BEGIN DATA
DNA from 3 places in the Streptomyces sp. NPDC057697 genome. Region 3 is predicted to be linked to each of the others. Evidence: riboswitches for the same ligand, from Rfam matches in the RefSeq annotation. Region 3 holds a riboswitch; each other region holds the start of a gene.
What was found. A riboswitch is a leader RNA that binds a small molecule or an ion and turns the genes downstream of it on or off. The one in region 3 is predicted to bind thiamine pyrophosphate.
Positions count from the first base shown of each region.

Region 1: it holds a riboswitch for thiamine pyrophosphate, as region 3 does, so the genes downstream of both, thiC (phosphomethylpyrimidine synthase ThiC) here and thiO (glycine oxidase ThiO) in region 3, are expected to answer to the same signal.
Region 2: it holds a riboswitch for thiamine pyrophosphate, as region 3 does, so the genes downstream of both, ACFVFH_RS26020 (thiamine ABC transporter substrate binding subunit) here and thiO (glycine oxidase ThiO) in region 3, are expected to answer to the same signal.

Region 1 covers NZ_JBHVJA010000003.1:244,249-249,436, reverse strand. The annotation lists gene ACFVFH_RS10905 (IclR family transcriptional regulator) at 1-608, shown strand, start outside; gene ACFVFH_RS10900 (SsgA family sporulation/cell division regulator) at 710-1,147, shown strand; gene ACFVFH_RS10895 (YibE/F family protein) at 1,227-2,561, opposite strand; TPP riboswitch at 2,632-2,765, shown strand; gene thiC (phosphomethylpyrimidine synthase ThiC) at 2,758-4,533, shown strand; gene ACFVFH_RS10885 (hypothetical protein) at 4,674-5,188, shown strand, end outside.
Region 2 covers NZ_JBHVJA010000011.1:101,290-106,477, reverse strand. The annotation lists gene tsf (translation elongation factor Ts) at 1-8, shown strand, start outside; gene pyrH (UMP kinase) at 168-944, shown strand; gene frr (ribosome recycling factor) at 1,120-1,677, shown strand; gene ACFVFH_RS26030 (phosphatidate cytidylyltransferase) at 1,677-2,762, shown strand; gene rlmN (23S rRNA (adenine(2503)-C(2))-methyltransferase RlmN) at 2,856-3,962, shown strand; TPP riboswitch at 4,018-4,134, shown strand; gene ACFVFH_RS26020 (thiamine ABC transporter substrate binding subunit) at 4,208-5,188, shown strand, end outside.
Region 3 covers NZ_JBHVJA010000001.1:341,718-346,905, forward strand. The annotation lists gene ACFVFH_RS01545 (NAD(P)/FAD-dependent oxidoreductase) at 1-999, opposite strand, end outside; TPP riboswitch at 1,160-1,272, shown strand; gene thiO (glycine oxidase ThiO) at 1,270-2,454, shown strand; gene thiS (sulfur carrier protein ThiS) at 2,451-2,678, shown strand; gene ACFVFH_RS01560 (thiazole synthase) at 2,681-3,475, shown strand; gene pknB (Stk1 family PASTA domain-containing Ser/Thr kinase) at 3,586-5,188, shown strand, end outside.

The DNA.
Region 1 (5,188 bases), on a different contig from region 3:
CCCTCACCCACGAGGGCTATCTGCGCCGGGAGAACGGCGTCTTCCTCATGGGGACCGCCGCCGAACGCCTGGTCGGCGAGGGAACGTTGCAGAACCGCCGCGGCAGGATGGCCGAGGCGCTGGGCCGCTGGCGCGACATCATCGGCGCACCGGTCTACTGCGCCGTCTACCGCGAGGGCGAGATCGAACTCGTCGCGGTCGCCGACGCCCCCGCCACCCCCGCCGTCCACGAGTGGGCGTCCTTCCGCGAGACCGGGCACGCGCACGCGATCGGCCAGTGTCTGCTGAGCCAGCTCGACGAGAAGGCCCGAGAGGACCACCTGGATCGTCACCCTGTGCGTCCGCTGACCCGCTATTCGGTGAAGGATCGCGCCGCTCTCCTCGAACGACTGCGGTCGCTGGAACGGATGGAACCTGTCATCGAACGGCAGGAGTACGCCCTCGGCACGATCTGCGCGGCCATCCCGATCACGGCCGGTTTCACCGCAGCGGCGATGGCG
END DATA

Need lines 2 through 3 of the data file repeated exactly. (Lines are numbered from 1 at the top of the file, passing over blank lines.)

What was found. A riboswitch is a leader RNA that binds a small molecule or an ion and turns the genes downstream of it on or off. The one in region 3 is predicted to bind thiamine pyrophosphate.
Positions count from the first base shown of each region.